The release of today’s Your Future, Your Super performance test results are an “important first step” but $56 billion is still held by underperforming funds.
It was announced that 13 superannuation funds had failed the performance test, which covered MySuper funds, which accounted for 1.1 million members and $56.2 billion in assets.
In a joint statement, Treasurer Josh Frydenberg and minister for superannuation, financial services and the digital economy, Jane Hume, said: “The test assessed the performance of 76 MySuper products and found that 13 of these have underperformed.
“Importantly, eight products have exited the market since the performance test was announced by the Government, demonstrating that the positive impact of the test extends beyond singling out underperforming funds.”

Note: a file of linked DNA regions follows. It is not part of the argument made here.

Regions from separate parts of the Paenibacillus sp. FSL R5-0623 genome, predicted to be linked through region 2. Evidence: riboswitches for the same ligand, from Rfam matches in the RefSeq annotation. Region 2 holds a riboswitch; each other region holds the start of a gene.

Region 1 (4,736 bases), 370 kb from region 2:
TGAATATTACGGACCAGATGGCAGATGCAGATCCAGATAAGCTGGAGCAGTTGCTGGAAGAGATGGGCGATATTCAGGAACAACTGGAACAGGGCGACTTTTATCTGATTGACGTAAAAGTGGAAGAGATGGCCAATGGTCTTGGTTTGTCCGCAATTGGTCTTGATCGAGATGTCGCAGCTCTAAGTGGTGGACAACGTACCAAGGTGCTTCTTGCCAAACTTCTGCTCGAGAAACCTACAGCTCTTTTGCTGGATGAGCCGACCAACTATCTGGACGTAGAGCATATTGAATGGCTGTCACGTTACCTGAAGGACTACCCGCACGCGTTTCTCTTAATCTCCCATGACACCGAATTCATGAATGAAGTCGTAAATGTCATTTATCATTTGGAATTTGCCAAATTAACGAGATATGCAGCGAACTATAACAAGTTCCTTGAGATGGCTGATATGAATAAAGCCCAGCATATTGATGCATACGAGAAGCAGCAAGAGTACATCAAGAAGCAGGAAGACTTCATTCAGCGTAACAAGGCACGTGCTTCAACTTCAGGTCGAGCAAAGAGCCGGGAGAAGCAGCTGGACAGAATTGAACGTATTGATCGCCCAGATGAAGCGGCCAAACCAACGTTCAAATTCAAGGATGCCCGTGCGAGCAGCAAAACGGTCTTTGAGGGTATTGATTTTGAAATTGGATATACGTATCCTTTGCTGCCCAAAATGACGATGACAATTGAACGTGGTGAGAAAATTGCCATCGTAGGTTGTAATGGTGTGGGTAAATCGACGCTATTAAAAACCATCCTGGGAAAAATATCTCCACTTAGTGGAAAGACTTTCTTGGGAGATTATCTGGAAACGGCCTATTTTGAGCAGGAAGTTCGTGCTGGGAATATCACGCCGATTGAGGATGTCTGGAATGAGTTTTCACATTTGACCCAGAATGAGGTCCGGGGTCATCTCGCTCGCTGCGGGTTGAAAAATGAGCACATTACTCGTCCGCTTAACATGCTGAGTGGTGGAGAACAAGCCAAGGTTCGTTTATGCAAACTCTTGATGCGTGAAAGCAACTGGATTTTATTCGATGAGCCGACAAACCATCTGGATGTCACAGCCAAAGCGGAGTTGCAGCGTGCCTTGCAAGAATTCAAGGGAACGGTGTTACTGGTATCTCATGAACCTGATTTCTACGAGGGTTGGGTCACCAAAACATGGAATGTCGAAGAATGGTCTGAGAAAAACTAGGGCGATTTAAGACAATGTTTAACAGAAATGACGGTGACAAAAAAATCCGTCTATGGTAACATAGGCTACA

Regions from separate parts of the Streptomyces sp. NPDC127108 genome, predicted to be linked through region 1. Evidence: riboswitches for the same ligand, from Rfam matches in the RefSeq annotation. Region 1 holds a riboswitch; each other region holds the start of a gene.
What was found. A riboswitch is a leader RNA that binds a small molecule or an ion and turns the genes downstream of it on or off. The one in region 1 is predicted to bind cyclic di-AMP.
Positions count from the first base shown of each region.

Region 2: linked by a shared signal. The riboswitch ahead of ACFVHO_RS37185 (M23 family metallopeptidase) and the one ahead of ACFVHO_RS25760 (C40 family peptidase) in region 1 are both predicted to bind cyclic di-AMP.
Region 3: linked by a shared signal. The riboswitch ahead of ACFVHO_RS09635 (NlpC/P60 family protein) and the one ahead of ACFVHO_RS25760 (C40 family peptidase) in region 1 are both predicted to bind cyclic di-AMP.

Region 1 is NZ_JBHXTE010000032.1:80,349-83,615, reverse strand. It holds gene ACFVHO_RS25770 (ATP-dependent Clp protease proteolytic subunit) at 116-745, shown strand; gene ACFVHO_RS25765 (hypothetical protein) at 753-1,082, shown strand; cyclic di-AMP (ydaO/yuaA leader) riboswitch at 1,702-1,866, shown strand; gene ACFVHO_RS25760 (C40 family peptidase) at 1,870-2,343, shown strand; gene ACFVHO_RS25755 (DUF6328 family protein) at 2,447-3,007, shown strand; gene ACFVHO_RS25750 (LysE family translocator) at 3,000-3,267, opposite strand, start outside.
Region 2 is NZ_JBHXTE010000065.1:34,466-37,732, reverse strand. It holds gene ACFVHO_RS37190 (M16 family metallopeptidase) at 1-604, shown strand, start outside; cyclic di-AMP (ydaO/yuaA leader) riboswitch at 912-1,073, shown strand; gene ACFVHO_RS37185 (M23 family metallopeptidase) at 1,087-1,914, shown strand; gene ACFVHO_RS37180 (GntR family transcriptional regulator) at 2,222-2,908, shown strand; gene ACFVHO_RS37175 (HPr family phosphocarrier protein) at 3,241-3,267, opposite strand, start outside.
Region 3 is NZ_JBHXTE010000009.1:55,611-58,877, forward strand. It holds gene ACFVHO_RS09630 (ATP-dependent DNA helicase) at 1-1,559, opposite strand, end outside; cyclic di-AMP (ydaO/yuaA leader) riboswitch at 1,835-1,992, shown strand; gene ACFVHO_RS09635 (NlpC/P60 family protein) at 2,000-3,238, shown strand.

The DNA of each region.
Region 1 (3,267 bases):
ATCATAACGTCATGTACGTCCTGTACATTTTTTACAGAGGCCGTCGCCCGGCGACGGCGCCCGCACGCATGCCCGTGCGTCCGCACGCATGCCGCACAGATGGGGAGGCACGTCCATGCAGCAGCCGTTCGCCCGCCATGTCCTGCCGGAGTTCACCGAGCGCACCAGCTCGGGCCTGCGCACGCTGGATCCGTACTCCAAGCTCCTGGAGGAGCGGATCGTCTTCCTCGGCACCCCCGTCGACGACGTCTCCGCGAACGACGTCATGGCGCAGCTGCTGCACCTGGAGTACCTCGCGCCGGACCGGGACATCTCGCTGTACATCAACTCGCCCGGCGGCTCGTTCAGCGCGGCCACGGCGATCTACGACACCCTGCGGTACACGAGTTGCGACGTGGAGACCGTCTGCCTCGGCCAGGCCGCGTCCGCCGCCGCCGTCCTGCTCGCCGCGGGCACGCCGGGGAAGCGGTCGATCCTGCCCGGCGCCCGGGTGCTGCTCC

But industry associations have expressed concern about those super funds which were currently excluded from the performance.
Eva Scheerlinck, chief executive of the Australian Institute of Superannuation Trustees, said: “While it’s important to be performance testing MySuper funds, we need to recognise that this is the sector that generally outperforms other types of super funds where millions of members currently languish.
“More than one third of super savings are currently excluded from scrutiny and disclosure and these members have no way of knowing whether their fund would have failed the test.”
Bernie Dean, chief executive of Industry Super Australia, said: “Performance tests will be another tool consumers can use to find out if they are in a dud fund or a good one.
“But with the loopholes in the test still allowing dud funds to go on taking profits, it’s even more important that Australians find a high-quality fund run to only benefit them, with low-fees and good returns.
“Any fund that failed the test while creaming profits off the top should have to justify how it is in the best financial interest of their members – unfortunately these laws allow them to go on gouging.”